Parkers overall rating: 3.5 out of 5 3.5
  • Turbocharged petrol four the only engine
  • Available as 162hp petrol and 257hp PHEV
  • Choice of manual or automatic

On paper the 162hp peak output of the 1.5-litre petrol four is pretty good. But the reality is that it’s set up for economy rather than performance. If you push it hard for a rapid getaway it’s jerky and unwilling. And if you keep pushing, in search of the 118mph top speed, it’s noisy and unresponsive.

The on paper performance figures for the plug-in hybrid HS PHEV looks more promising. With 257hp and 370Nm of torque, the 0–60mph time of 6.9 seconds looks good, although the maximum speed of 118mph remains unchanged.

More importantly, MG claims the HS PHEV will deliver a WLTP fuel economy figure of 155.8mpg and just 43g/km of CO2. In city driving, the MG claims its battery-only range can be be extended to as far as 43 miles.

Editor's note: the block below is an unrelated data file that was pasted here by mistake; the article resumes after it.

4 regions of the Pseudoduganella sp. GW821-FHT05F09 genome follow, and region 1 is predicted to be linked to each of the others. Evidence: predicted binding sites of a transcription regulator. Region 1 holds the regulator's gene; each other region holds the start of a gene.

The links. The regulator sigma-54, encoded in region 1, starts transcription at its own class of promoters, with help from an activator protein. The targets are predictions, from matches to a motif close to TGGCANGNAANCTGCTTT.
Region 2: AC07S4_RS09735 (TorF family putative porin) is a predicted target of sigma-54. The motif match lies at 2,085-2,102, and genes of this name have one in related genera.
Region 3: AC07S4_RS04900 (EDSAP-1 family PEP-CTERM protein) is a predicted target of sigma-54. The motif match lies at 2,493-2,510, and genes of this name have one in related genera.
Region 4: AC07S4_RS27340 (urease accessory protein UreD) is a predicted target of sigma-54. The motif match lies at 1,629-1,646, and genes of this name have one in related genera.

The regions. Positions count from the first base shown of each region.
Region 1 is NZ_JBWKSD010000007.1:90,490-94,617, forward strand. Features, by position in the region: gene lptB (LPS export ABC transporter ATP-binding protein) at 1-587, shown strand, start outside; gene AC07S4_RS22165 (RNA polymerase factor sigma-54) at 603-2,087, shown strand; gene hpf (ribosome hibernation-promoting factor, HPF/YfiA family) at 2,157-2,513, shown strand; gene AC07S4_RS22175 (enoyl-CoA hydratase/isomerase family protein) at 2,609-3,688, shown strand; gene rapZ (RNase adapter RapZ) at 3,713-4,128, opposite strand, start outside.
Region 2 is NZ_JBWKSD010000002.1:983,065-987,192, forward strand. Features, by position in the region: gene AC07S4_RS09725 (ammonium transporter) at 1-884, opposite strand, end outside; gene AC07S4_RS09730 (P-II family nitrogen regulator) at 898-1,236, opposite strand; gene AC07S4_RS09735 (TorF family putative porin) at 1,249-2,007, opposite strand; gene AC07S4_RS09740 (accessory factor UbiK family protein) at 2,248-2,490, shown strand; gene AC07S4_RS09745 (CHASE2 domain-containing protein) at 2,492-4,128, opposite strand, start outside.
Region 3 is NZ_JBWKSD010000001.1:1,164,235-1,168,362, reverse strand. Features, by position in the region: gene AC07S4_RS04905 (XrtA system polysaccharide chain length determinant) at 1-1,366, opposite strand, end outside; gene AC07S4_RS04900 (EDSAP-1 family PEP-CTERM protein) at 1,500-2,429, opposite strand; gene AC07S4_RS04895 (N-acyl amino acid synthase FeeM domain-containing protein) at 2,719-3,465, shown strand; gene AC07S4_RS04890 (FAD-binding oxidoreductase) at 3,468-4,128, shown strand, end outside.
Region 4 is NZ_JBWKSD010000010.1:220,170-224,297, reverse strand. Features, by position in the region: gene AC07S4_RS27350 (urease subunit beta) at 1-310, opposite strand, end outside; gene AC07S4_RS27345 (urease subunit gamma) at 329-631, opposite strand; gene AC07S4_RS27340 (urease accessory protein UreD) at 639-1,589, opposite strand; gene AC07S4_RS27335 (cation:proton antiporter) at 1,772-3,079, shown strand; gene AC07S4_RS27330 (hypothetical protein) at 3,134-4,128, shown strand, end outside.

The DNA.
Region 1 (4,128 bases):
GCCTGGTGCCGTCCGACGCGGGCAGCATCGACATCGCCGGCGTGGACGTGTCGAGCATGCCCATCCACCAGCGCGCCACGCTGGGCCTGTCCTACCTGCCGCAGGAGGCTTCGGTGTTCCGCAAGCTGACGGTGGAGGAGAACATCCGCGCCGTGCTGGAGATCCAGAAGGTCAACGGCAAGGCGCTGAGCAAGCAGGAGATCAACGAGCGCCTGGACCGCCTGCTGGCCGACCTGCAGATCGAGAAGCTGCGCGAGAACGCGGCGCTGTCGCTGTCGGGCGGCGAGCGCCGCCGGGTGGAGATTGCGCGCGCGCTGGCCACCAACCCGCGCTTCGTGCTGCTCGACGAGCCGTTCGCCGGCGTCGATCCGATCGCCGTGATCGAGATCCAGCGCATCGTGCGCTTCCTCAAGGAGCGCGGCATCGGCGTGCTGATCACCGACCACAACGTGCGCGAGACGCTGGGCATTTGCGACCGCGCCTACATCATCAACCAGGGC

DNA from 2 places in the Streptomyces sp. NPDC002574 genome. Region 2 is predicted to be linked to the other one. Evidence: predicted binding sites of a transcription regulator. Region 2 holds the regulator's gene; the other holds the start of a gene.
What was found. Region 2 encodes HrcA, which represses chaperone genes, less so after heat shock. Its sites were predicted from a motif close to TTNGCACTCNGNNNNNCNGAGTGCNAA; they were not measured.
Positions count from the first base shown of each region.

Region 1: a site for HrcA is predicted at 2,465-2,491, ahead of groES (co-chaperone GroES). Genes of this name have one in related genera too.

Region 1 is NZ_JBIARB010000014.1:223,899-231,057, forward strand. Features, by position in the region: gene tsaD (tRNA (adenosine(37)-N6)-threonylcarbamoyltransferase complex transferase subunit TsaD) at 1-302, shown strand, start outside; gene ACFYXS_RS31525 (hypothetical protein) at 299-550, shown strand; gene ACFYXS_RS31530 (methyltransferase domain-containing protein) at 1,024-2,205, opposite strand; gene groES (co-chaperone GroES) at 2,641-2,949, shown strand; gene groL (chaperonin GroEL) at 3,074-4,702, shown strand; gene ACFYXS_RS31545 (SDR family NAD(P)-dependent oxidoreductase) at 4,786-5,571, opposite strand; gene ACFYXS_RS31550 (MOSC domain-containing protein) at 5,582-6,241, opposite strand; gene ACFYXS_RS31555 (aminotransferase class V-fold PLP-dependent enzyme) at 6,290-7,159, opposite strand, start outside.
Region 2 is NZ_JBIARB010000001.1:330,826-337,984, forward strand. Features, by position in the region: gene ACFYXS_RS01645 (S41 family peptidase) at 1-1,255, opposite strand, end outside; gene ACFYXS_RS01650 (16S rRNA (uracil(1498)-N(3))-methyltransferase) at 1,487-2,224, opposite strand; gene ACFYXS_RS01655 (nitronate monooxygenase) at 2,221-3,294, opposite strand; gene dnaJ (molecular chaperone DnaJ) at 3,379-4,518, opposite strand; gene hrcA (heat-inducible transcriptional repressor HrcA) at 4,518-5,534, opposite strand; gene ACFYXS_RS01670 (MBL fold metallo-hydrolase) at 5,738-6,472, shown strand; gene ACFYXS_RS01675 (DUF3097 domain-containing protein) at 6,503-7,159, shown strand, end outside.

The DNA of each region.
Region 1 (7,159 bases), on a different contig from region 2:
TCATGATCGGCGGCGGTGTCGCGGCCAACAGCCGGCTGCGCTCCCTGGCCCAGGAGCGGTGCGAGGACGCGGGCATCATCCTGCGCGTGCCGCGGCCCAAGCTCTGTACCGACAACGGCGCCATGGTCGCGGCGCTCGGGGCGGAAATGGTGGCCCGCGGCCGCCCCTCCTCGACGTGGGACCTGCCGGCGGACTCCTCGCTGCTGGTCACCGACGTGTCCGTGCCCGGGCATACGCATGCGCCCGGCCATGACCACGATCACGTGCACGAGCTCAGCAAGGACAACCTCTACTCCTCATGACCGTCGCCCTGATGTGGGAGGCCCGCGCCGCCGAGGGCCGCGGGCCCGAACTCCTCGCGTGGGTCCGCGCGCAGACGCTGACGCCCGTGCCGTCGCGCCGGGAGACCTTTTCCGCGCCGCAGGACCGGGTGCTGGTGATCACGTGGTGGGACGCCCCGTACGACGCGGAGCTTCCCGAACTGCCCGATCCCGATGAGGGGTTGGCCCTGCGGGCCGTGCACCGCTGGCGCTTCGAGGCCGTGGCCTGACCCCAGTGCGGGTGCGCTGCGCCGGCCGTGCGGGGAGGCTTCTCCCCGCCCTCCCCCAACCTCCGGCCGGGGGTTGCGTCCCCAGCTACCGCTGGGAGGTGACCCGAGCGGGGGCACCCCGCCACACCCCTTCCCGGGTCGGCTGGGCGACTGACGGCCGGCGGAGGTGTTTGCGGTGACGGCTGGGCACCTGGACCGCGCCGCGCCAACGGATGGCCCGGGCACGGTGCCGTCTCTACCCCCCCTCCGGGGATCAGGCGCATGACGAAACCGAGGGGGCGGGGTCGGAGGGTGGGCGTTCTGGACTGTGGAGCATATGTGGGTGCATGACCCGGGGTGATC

Nobody will buy an HS in order to drive it fast, and it’s perfectly happy pottering around town or cruising on the open road, where it’s more than happy at the legal limit.

Handling

  • Light but accurate steering
  • Comfortable ride
  • Decent brakes

Combined with the roomy cabin and good seats, the HS’s tuned-for-Britain suspension does a good job of insulating occupants from potholes and scarred road surfaces. The driver gets some jittery vibration through the steering wheel on some surfaces, but nothing drastic.

It’s not a car to go slinging fast through the bends, but if you do it won’t inflict too much body roll on you. The brakes do their job without fuss.